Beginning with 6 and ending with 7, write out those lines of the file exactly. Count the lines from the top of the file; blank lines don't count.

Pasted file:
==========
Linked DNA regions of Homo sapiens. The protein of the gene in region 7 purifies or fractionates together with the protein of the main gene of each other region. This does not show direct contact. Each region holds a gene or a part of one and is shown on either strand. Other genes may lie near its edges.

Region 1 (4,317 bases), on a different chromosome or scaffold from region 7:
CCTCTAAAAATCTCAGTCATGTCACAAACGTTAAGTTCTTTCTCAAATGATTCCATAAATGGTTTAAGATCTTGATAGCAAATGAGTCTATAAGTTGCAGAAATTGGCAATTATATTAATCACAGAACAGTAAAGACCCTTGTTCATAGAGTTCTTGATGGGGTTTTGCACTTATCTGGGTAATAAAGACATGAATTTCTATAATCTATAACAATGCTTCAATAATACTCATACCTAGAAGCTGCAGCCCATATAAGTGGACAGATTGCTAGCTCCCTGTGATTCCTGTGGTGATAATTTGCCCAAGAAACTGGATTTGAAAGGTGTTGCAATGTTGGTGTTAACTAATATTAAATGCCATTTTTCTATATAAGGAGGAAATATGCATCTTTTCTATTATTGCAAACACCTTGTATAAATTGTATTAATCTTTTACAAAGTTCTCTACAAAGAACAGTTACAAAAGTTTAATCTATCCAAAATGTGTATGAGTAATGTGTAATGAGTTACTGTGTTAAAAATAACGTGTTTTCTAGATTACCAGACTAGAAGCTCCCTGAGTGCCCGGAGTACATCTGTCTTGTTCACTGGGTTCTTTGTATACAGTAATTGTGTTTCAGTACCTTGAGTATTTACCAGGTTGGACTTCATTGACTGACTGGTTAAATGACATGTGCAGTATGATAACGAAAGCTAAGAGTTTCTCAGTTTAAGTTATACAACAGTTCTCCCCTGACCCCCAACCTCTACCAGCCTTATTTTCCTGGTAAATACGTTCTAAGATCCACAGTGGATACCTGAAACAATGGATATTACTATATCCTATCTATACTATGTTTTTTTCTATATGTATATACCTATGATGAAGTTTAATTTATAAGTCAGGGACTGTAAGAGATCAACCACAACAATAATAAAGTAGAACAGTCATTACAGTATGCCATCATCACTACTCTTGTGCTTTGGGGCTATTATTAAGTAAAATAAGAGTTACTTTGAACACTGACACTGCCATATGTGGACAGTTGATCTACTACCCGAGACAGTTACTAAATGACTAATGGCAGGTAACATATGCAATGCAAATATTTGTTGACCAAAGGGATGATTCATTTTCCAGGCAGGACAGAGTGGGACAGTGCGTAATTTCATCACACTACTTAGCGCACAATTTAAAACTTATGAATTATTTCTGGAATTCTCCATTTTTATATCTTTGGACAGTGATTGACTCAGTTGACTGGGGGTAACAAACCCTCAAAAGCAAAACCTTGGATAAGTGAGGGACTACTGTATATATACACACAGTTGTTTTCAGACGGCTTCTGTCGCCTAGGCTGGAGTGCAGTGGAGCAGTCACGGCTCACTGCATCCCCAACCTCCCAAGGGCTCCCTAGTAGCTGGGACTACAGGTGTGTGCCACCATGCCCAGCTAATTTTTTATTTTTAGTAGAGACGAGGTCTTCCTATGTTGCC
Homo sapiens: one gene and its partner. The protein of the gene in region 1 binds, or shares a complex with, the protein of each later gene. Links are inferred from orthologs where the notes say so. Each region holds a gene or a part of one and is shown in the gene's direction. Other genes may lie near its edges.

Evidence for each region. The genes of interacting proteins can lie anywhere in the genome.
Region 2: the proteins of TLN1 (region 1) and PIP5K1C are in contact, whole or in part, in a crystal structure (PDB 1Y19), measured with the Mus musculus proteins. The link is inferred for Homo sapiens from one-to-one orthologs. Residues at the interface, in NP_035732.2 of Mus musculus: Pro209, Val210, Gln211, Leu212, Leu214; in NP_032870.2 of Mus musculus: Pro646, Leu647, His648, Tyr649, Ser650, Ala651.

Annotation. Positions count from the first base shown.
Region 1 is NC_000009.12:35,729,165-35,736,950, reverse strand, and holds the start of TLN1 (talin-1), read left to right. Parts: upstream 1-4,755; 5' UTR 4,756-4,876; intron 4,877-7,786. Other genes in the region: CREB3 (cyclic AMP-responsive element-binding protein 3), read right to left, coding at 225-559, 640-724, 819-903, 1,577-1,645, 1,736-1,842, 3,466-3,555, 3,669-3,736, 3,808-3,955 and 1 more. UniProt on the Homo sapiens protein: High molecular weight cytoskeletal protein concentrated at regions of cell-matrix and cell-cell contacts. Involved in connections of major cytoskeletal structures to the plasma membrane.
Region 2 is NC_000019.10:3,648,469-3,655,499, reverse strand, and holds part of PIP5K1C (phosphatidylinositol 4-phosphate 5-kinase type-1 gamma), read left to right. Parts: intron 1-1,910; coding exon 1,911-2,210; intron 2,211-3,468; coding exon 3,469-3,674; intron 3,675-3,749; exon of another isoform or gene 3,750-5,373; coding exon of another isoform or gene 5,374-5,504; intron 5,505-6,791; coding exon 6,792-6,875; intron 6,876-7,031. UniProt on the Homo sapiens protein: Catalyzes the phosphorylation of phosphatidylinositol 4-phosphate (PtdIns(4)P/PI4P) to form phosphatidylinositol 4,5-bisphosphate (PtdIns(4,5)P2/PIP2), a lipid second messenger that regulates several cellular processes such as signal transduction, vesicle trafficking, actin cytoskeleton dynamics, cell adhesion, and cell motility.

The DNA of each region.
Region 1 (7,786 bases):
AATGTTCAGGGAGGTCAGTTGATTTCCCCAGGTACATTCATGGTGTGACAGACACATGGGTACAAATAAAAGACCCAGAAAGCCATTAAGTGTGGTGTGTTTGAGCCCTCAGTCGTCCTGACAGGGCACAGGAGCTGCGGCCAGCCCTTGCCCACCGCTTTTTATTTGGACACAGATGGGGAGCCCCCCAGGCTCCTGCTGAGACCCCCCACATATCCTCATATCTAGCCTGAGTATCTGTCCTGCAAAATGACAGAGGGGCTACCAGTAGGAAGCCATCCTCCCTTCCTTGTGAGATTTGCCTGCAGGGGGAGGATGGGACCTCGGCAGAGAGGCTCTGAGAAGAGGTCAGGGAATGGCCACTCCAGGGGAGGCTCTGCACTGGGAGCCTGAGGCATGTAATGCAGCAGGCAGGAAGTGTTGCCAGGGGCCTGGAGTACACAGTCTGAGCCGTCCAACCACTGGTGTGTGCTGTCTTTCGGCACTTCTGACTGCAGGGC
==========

Region 2: the proteins of TLN1 (region 1) and PIP5K1C are in contact, whole or in part, in a crystal structure (PDB 1Y19), measured with the Mus musculus proteins. The link is inferred for Homo sapiens from one-to-one orthologs. Residues at the interface, in NP_035732.2 of Mus musculus: Pro209, Val210, Gln211, Leu212, Leu214; in NP_032870.2 of Mus musculus: Pro646, Leu647, His648, Tyr649, Ser650, Ala651.

Annotation. Positions count from the first base shown.